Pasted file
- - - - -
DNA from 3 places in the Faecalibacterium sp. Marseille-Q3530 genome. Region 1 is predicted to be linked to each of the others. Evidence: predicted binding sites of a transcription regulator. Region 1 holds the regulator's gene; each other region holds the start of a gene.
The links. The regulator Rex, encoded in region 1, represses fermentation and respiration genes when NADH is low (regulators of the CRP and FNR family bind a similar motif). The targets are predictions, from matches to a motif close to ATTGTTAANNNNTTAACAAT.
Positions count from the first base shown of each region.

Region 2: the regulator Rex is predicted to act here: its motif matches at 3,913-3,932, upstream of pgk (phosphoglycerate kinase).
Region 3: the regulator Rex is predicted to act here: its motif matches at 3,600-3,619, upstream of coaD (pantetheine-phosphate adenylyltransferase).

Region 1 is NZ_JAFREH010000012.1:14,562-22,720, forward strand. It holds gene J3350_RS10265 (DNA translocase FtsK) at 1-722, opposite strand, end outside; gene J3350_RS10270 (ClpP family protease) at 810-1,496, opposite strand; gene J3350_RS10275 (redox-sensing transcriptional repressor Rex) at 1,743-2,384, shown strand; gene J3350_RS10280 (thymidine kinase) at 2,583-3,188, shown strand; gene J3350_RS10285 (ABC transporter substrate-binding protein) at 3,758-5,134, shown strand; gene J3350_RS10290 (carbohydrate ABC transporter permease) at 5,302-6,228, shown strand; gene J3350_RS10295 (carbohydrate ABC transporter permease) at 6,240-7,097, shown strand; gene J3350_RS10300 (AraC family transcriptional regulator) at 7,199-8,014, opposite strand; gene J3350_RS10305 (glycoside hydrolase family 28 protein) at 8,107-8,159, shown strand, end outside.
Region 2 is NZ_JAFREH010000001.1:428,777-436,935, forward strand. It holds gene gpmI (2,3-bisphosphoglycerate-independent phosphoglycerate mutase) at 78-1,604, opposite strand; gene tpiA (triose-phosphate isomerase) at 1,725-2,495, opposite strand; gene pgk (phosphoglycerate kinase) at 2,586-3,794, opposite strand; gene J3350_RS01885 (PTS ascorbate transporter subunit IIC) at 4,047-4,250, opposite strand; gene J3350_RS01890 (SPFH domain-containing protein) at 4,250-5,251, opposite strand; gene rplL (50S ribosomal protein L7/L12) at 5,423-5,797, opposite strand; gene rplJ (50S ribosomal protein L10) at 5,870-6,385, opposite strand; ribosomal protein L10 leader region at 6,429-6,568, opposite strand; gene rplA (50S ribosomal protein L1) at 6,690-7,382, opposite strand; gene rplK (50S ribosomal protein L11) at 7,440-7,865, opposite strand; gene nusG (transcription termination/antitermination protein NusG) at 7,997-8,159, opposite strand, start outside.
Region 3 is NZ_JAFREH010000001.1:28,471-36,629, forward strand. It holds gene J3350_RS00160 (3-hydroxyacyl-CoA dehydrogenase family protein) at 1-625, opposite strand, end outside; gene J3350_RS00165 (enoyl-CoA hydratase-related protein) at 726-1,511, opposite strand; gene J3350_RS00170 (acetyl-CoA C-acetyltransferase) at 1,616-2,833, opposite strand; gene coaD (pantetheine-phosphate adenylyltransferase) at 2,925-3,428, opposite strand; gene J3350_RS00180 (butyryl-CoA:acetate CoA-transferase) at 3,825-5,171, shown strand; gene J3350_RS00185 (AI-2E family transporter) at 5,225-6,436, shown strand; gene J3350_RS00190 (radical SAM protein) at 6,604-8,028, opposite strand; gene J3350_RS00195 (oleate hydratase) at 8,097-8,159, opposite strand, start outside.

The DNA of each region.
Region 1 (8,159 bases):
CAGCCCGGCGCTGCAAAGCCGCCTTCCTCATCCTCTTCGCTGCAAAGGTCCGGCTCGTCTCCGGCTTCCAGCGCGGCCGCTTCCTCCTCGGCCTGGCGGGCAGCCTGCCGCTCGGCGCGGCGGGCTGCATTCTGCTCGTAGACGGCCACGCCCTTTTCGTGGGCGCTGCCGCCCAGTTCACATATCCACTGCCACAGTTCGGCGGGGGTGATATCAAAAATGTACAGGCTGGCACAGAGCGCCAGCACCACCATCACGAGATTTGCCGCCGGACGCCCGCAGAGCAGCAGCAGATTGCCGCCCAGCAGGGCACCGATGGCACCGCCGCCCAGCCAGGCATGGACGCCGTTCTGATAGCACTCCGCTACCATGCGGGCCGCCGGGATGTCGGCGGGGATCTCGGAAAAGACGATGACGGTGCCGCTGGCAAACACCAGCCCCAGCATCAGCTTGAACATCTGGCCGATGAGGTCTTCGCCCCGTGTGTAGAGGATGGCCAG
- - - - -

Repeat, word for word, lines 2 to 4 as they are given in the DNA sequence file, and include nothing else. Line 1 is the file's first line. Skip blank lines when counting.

The links. The regulator Rex, encoded in region 1, represses fermentation and respiration genes when NADH is low (regulators of the CRP and FNR family bind a similar motif). The targets are predictions, from matches to a motif close to ATTGTTAANNNNTTAACAAT.
Positions count from the first base shown of each region.

Region 2: the regulator Rex is predicted to act here: its motif matches at 3,913-3,932, upstream of pgk (phosphoglycerate kinase).